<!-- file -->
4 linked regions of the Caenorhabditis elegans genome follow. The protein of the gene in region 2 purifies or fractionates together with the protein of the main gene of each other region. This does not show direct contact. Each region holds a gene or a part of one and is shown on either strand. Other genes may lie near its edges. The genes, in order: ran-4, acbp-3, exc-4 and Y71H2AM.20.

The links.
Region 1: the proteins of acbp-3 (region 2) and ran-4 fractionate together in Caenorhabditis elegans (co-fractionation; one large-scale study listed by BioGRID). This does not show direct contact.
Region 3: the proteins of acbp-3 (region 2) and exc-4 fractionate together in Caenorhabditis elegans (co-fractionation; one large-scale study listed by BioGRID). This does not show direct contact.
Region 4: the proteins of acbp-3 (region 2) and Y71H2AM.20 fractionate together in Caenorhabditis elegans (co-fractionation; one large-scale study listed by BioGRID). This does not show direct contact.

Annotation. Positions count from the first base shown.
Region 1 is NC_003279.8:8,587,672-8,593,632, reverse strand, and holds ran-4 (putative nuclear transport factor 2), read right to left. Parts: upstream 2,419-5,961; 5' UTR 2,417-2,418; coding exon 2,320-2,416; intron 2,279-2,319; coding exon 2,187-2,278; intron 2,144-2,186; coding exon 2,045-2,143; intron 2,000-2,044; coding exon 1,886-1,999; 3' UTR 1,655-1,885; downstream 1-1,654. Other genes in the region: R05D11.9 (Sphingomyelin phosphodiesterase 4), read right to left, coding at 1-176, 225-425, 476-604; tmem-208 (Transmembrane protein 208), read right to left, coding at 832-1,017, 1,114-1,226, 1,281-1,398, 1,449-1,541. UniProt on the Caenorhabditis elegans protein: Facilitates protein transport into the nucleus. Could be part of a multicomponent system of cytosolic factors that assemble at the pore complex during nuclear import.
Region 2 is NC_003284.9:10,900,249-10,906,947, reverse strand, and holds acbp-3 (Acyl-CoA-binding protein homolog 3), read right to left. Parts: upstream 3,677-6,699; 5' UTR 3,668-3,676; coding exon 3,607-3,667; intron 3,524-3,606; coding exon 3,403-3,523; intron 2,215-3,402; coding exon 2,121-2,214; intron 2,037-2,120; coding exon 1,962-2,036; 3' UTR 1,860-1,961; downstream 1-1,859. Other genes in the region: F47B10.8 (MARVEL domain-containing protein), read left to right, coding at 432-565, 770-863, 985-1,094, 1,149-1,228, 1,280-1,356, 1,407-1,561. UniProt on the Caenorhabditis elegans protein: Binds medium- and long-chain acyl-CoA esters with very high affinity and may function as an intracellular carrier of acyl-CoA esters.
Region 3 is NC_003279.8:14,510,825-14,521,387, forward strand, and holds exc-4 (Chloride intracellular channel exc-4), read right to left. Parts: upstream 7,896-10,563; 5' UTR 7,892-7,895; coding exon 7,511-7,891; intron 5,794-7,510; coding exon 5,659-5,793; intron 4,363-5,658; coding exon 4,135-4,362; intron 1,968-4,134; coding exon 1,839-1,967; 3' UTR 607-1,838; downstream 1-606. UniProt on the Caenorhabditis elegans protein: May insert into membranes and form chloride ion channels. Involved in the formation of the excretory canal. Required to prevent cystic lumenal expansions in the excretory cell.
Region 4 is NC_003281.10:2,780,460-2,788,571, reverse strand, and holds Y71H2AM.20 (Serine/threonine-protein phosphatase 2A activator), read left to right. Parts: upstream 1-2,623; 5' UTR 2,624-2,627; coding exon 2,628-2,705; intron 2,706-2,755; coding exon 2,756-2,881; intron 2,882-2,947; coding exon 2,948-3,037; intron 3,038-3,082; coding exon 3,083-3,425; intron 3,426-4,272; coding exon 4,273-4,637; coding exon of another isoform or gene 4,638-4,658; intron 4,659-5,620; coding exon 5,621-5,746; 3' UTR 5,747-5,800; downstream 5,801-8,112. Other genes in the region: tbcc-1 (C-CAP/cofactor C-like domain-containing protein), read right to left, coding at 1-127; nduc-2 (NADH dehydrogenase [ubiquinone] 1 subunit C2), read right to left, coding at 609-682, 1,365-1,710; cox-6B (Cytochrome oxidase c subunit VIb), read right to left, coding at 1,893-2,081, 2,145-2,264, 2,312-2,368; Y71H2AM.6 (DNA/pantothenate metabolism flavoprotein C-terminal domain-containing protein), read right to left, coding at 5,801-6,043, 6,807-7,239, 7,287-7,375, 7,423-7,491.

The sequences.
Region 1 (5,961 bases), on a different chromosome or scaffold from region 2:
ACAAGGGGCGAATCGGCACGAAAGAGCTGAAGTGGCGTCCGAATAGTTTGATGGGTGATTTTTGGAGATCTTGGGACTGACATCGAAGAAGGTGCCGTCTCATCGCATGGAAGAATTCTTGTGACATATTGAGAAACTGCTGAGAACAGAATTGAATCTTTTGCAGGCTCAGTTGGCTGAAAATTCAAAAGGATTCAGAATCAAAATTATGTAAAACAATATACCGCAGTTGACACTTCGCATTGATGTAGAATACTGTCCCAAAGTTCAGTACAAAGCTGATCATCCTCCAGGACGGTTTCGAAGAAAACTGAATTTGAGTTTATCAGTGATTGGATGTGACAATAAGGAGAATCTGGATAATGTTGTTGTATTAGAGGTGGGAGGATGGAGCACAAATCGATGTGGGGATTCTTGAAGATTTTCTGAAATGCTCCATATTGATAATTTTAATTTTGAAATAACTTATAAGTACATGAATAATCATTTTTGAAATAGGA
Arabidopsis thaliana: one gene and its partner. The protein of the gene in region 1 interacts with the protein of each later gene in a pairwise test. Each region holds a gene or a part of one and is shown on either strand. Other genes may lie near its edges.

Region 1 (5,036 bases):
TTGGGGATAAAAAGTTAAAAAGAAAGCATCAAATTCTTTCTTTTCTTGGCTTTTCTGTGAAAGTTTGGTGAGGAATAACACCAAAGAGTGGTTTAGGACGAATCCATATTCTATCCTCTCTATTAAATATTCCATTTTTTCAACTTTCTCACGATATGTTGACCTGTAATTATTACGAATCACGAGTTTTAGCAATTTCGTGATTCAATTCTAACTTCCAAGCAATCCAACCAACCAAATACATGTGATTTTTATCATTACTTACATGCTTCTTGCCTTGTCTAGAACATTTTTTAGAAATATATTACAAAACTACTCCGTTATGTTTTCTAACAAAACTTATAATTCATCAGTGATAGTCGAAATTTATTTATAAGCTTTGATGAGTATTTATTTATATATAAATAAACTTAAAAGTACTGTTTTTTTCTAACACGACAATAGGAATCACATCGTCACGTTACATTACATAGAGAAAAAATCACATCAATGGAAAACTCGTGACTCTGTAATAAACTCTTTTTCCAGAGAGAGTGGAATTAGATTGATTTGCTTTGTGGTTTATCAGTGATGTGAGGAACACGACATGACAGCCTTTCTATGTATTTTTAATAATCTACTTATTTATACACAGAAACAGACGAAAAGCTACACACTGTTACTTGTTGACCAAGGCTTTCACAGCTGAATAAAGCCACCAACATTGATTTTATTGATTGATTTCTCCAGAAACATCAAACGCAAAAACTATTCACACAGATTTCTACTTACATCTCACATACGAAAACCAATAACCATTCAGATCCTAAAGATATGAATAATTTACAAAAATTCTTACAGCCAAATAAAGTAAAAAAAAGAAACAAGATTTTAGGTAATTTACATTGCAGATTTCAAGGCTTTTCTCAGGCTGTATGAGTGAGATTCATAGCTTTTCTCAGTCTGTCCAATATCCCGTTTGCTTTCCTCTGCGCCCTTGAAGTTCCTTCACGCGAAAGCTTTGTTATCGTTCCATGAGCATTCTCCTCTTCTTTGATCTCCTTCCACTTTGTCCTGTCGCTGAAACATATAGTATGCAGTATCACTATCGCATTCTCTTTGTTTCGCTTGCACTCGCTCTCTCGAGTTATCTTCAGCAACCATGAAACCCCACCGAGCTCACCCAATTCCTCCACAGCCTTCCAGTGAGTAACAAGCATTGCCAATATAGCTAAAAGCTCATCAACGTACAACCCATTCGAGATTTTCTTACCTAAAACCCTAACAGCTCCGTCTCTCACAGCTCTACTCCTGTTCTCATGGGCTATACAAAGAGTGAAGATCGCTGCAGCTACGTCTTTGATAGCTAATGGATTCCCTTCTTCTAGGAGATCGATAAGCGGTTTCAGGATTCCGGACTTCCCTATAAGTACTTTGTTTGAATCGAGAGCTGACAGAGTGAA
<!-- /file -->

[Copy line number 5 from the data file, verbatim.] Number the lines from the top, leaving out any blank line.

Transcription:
Region 4: the proteins of acbp-3 (region 2) and Y71H2AM.20 fractionate together in Caenorhabditis elegans (co-fractionation; one large-scale study listed by BioGRID). This does not show direct contact.